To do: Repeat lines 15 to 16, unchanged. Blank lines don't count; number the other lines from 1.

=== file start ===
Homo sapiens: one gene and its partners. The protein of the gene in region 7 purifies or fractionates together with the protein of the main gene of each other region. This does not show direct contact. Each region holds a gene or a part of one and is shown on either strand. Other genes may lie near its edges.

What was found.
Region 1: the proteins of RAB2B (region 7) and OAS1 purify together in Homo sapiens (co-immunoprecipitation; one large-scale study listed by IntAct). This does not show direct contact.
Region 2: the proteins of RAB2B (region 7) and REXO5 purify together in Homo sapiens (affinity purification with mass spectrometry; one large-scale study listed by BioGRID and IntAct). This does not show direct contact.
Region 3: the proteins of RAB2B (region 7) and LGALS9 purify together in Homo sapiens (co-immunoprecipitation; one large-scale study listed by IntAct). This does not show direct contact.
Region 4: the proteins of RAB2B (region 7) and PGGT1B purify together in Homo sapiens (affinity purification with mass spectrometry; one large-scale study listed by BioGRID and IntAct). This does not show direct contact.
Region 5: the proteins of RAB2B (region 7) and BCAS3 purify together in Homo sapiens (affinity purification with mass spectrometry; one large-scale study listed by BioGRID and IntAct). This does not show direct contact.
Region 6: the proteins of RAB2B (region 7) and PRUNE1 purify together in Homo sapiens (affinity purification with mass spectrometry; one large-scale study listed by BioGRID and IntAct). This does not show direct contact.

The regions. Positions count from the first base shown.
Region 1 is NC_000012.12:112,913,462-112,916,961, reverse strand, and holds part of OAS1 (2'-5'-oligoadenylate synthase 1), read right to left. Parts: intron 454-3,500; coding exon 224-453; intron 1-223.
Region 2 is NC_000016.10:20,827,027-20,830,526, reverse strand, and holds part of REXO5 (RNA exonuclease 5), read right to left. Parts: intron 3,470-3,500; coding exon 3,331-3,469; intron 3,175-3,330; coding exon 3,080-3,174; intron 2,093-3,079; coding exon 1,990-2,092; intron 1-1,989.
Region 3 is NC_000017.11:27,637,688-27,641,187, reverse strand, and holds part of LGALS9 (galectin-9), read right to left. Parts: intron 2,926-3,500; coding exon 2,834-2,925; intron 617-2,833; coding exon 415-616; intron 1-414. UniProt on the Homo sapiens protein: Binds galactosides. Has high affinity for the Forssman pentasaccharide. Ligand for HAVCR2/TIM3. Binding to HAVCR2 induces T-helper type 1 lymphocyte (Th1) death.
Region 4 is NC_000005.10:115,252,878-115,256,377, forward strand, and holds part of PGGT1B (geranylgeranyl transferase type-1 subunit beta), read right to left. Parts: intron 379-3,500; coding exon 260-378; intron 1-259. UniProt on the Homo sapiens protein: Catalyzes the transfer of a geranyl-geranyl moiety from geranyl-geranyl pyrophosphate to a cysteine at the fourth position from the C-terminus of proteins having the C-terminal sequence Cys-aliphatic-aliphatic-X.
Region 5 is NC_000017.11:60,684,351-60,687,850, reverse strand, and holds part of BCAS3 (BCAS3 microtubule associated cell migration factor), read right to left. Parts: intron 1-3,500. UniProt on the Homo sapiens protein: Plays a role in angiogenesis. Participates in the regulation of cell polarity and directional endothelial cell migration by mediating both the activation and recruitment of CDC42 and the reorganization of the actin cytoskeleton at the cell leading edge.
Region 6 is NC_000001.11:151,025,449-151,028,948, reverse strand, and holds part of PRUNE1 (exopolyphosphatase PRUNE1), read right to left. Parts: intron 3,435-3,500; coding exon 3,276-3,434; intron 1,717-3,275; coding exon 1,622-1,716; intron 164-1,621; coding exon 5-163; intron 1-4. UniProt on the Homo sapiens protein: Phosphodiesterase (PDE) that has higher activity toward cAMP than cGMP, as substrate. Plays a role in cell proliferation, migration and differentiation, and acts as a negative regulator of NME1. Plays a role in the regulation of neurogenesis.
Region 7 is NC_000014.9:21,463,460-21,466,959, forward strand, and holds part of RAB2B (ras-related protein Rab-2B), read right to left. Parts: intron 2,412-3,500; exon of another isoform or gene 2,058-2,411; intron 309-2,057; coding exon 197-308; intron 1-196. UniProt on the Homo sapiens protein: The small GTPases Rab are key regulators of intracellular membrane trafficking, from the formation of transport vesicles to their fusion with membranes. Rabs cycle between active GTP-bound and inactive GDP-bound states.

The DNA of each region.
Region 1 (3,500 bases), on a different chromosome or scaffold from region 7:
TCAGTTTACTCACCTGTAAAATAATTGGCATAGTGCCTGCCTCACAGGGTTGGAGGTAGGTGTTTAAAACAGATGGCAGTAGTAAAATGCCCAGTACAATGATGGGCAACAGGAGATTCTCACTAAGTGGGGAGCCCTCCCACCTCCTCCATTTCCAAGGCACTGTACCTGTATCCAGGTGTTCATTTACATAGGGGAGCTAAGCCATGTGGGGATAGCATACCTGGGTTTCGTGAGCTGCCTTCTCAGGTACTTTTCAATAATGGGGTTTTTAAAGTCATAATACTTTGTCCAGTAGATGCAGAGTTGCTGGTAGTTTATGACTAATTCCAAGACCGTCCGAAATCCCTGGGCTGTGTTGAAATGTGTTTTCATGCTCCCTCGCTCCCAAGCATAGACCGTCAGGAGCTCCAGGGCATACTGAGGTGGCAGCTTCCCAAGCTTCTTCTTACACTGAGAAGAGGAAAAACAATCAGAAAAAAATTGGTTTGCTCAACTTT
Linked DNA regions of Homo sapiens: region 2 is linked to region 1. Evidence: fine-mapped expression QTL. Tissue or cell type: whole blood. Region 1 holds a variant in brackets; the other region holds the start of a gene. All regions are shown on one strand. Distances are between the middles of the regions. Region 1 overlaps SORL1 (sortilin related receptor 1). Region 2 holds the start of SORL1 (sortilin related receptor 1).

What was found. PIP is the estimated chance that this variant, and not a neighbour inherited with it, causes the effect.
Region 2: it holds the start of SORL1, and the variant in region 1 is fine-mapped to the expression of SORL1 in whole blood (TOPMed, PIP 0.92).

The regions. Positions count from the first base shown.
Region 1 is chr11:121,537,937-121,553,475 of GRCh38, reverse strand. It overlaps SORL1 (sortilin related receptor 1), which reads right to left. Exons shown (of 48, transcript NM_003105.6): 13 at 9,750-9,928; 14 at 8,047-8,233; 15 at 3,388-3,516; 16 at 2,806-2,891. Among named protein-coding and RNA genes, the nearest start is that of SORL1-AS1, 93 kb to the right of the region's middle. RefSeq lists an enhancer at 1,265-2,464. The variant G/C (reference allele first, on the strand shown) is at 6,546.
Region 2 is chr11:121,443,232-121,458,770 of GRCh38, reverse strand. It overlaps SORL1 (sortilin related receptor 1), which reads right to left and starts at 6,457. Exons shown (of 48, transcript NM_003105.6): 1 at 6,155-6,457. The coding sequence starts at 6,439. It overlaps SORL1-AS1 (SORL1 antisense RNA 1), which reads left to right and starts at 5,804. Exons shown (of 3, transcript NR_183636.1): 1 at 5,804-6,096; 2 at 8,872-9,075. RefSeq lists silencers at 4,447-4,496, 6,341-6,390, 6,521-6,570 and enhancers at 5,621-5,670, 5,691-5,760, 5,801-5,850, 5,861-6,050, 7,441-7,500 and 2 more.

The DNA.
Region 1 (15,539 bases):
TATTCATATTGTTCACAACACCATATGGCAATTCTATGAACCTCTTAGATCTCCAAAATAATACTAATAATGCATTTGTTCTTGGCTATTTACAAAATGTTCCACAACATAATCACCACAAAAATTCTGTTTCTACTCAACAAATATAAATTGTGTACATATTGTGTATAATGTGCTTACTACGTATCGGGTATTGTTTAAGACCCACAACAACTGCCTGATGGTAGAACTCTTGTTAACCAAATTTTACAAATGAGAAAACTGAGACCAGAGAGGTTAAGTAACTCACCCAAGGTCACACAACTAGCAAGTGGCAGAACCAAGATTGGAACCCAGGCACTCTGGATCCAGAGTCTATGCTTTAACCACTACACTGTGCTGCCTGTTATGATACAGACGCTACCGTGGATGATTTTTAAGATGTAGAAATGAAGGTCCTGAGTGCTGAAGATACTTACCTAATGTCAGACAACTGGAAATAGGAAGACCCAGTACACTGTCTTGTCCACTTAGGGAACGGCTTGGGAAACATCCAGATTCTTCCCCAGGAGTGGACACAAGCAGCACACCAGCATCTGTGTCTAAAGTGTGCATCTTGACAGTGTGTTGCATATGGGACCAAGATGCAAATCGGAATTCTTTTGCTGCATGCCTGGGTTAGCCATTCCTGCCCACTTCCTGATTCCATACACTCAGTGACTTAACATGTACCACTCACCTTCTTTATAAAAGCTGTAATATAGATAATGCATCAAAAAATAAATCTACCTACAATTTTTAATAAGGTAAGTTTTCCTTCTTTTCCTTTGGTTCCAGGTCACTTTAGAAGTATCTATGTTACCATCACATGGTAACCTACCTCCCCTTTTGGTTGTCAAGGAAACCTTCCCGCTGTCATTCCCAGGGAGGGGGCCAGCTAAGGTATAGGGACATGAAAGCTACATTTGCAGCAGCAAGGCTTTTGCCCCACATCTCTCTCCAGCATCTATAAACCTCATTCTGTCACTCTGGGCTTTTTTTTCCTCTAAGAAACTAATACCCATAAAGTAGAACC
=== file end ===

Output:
Region 6 is NC_000001.11:151,025,449-151,028,948, reverse strand, and holds part of PRUNE1 (exopolyphosphatase PRUNE1), read right to left. Parts: intron 3,435-3,500; coding exon 3,276-3,434; intron 1,717-3,275; coding exon 1,622-1,716; intron 164-1,621; coding exon 5-163; intron 1-4. UniProt on the Homo sapiens protein: Phosphodiesterase (PDE) that has higher activity toward cAMP than cGMP, as substrate. Plays a role in cell proliferation, migration and differentiation, and acts as a negative regulator of NME1. Plays a role in the regulation of neurogenesis.
Region 7 is NC_000014.9:21,463,460-21,466,959, forward strand, and holds part of RAB2B (ras-related protein Rab-2B), read right to left. Parts: intron 2,412-3,500; exon of another isoform or gene 2,058-2,411; intron 309-2,057; coding exon 197-308; intron 1-196. UniProt on the Homo sapiens protein: The small GTPases Rab are key regulators of intracellular membrane trafficking, from the formation of transport vesicles to their fusion with membranes. Rabs cycle between active GTP-bound and inactive GDP-bound states.